• Scintillation: a combination of sparkle and light pattern. Sparkle is the spots of light that flash when the diamond, you or the light source move. Pattern is the contrast between the light and dark areas within the diamond.

The Anatomy and Proportions of a Diamond

The proportions of a diamond all work together to ensure the angles and measurements all match up to give the most brilliance, fire and scintillation possible.

  • Table: This is the largest facet on a diamond. It's where a majority of the light enters and exits bringing sparkle to the eye.
  • Girdle: This is the separation plane between the crown (top) and pavilion (bottom) of the diamond. It is used to measure the diameter of the diamond in millimeters.
  • Crown: This is the top portion of the diamond extending from the girdle to the table.
  • Pavilion: This is the bottom portion of the diamond extending from the girdle to the culet (or point).
  • Culet: This is the facet at the bottom of the diamond. Not all diamonds have a culet - if it does not, it will come to a point.


  • Table Percentage: The table percentage tells us how big the 'face' of the diamond is in comparison to the diameter. Too large, and it will leak light out the sides and bottom causing it to lose sparkle. Too small and it won't take in enough light causing it to look dark.

table percentage.png

  • Depth Percentage: The depth percentage tells us how deep or shallow the diamond is cut. Too deep and there will be wasted carat weight sitting in the bottom that can't be seen in a setting. Too shallow and the stone will look larger up top, but will leak light due to improper angles.

depth percentage.png

  • Girdle Thickness: This tells us how thick or thin the girdle is. Too thin (extremely thin and sometimes very thin) and the diamond becomes susceptible to chipping. Too thick (extremely thick and sometimes very) and the diamond carries wasted carat weight along the middle and it becomes hard to keep it secure in the setting.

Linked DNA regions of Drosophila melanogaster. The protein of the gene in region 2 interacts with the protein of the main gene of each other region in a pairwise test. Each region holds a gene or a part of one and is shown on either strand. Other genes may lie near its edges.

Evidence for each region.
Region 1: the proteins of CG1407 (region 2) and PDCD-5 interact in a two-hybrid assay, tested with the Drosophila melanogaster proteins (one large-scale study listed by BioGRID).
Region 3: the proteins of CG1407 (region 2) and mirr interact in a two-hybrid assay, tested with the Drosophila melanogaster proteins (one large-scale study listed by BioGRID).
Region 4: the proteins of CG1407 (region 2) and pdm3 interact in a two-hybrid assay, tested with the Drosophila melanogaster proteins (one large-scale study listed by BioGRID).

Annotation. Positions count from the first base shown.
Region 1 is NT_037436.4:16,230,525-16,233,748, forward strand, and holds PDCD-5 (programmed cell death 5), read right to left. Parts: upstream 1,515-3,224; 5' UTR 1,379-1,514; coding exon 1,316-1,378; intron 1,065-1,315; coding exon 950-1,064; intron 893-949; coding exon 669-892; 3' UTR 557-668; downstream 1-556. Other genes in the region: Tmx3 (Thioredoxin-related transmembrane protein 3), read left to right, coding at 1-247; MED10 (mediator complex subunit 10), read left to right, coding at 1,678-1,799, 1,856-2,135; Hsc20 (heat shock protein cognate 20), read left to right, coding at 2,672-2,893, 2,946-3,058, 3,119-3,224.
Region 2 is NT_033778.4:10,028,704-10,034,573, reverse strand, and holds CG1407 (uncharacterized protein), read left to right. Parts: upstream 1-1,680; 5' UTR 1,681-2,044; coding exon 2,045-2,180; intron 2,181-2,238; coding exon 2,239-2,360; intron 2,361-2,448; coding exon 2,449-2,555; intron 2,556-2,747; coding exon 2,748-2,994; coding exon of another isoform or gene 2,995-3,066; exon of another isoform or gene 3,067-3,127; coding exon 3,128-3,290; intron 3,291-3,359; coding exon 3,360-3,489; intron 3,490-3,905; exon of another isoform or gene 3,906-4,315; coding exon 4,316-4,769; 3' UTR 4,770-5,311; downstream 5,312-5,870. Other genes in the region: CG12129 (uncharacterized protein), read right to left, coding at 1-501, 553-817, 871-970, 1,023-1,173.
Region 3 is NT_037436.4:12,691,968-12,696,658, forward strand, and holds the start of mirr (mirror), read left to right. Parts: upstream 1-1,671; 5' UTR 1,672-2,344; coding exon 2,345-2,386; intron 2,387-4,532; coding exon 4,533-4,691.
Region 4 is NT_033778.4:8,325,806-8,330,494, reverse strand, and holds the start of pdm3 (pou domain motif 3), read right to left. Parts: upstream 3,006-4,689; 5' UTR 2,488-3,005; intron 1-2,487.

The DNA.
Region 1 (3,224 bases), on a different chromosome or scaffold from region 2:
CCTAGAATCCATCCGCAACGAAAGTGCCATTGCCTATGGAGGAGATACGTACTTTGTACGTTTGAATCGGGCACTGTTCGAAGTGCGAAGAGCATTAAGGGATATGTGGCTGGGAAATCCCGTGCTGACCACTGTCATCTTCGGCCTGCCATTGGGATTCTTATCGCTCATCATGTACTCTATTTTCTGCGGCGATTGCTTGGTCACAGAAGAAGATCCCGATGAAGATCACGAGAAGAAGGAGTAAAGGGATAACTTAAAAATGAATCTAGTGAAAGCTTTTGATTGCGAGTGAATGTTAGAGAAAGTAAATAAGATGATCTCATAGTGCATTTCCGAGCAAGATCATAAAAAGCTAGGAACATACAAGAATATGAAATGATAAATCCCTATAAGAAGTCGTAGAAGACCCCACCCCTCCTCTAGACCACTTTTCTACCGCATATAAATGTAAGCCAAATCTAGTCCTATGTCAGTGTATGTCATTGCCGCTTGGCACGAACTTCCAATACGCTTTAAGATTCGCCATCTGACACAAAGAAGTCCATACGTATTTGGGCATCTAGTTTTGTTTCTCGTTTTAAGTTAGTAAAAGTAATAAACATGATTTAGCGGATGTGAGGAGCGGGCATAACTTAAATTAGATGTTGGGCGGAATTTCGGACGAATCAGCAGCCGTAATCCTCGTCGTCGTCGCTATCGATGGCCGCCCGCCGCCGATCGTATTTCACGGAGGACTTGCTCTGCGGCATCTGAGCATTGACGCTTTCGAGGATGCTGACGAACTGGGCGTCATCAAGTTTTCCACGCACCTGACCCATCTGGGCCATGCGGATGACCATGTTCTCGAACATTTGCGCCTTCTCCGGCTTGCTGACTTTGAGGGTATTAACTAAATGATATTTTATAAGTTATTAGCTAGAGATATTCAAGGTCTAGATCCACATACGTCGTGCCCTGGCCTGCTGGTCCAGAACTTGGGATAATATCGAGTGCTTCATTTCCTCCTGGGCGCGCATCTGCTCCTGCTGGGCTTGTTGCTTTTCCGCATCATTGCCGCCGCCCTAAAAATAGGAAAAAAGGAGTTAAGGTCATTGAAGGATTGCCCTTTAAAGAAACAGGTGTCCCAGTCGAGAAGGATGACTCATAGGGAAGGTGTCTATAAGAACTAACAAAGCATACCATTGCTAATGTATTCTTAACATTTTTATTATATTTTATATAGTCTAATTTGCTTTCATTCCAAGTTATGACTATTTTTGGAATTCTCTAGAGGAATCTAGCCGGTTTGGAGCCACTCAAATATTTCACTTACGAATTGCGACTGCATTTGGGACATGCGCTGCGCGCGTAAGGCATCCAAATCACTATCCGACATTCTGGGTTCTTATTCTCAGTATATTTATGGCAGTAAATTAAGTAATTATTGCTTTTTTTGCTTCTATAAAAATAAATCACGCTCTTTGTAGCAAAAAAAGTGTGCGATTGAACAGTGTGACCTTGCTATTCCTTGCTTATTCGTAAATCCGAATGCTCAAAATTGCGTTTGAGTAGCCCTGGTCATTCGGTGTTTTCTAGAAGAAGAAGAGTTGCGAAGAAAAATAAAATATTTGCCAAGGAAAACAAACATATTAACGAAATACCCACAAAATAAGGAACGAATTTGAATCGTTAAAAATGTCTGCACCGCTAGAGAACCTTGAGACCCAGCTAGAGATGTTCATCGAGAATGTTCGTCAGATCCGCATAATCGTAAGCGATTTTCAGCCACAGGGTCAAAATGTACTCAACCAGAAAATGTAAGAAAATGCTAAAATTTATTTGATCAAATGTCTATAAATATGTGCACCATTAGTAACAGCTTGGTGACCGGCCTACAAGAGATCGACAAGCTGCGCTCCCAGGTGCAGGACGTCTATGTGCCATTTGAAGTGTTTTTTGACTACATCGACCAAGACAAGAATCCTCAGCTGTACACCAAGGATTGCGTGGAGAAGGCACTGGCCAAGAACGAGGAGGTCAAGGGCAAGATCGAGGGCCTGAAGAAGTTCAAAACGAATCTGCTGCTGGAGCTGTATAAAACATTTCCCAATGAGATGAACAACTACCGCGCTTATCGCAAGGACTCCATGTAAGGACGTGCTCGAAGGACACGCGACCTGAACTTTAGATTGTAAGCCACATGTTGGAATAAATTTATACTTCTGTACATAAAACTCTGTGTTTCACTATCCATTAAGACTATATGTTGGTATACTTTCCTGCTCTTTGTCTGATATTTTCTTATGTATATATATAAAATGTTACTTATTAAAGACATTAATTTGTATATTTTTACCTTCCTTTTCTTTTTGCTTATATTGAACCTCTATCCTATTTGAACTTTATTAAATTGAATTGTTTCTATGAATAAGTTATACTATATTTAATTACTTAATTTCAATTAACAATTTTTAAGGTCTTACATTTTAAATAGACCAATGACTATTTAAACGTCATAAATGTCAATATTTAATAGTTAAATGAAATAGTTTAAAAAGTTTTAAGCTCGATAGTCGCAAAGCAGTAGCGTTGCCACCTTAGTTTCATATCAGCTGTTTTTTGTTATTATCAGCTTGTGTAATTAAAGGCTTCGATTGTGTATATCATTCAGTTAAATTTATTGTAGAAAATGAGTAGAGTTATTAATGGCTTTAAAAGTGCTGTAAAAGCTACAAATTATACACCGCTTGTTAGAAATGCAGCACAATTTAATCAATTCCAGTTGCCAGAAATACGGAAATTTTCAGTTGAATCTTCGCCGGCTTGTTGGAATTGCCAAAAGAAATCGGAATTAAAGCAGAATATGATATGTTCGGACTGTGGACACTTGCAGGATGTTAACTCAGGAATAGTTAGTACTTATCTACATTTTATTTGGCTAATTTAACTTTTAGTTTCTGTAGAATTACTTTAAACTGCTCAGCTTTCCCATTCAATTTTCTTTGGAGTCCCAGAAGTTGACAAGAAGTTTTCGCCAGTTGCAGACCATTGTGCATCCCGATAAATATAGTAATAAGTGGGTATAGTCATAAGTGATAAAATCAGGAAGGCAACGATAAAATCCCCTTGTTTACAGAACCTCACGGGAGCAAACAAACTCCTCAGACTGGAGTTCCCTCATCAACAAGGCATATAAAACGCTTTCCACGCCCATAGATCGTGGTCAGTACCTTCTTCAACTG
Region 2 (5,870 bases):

girdle thickness.png

  • Crown Angle (for round diamonds only): This tells us how steep or flat the crown (top portion) of the diamond is. Too steep and you get a lot of fire, but a dark stone and it looks like a snow cone. Too flat and you get more brightness, but less sparkle and it looks like a flat plateau.

crown angle.png

Diamond Symmetry

The symmetry of a diamond is the "exactness of a diamond's outline, and the shape, placement and alignment of its facets". The better the facets are fashioned, the more the diamond is going to sparkle and shine! One little error could spell disaster for how a diamond performs and looks. We like to see Very Good to Excellent here for every diamond shape.

Diamond Polish

The polish of a diamond is the measure of how smooth the surface of the diamond is. We like to see Very Good to Excellent for all shapes here as well. Anything lower and you will start seeing surface blemishes including burn marks and polish lines.

Natural vs. Lab Grown - Are They Graded Differently for Cut?

Lab-grown diamonds go through the same rigorous grading process for cut as natural diamonds do. To learn more about lab grown diamonds and their difference from natural, check out this comprehensive lab-diamond article.

Learn More About the 4Cs

Now that you are a cut grade master, you can learn more about the other C's below! As always, if you ever have any diamond questions feel free to reach out to one of our many graduate gemologists via chat.

If you still need help deciding which ring is right for you, take our 30-second quiz!
Dr. Rian Mulcahy
Dr. Rian Mulcahy
Rian is officially a Diamond PhD - just ping us if you’d like to read her fascinating 200-page thesis, titled Facets of Value: An Investigation into the Formation of Worth in the Diamond Market. She has consulted various firms all along the pipeline, from the rough diamond market to the recycled diamond industry. She holds an MA in Globalisation and Development from University College Cork and a PhD in the Sociology of Diamond Valuation from the London School of Economics.